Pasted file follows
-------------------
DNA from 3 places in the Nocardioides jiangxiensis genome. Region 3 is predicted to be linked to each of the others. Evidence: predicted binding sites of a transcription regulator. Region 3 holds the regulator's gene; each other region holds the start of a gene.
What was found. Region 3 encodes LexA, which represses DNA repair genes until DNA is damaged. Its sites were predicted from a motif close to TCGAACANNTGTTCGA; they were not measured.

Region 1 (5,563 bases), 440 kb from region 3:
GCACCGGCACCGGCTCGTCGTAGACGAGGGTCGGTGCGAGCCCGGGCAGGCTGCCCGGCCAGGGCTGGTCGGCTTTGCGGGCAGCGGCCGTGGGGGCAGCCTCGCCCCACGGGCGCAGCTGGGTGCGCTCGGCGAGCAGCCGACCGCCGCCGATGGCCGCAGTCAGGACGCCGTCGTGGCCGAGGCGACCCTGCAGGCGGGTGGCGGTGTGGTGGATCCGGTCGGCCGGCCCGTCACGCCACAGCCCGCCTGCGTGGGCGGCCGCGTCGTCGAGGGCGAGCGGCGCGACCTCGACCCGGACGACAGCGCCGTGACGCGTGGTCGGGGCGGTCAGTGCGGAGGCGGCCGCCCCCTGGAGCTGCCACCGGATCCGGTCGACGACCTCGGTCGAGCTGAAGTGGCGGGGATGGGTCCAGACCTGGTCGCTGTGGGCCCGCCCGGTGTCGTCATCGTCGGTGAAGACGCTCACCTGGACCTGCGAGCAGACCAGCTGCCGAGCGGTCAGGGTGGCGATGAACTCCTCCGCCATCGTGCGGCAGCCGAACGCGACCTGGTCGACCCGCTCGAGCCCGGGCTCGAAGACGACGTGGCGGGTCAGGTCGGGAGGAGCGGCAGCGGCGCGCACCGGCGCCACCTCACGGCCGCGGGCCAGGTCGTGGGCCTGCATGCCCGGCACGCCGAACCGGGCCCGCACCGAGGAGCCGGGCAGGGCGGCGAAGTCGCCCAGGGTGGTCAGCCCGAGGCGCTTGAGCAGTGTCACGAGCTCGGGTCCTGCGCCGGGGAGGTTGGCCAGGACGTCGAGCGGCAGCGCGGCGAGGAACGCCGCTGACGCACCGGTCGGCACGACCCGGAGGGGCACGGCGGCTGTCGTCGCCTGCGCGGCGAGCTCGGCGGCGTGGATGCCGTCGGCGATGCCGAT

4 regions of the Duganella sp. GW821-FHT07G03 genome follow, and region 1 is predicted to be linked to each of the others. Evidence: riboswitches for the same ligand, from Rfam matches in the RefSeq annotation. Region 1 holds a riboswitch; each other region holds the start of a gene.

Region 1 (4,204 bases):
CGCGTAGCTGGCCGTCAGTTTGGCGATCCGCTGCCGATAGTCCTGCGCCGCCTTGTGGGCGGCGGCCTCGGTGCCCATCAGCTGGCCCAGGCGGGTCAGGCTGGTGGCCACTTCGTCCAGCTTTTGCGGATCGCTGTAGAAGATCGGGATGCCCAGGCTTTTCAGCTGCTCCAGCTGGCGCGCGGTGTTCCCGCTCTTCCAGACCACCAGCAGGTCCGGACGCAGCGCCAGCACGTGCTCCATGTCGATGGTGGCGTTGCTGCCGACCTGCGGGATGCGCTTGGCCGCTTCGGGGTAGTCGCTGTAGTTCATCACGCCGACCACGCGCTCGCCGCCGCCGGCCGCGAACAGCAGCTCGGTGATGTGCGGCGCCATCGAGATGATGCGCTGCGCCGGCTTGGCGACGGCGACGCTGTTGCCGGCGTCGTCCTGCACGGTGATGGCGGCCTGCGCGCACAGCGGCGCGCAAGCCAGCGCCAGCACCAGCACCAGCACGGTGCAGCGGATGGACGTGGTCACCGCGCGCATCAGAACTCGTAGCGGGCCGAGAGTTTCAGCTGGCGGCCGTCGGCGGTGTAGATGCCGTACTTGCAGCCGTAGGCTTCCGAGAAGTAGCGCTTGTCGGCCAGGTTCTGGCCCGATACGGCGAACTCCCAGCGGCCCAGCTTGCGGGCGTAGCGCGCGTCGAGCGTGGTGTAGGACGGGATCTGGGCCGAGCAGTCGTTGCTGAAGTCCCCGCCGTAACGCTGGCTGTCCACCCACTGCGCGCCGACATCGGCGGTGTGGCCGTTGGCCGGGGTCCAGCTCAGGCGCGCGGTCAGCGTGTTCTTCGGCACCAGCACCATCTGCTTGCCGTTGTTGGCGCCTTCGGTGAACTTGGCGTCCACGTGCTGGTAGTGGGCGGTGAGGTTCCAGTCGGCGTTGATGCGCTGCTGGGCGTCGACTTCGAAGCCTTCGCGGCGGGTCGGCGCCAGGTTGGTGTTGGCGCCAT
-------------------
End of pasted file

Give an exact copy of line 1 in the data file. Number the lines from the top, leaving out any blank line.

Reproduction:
DNA from 3 places in the Nocardioides jiangxiensis genome. Region 3 is predicted to be linked to each of the others. Evidence: predicted binding sites of a transcription regulator. Region 3 holds the regulator's gene; each other region holds the start of a gene.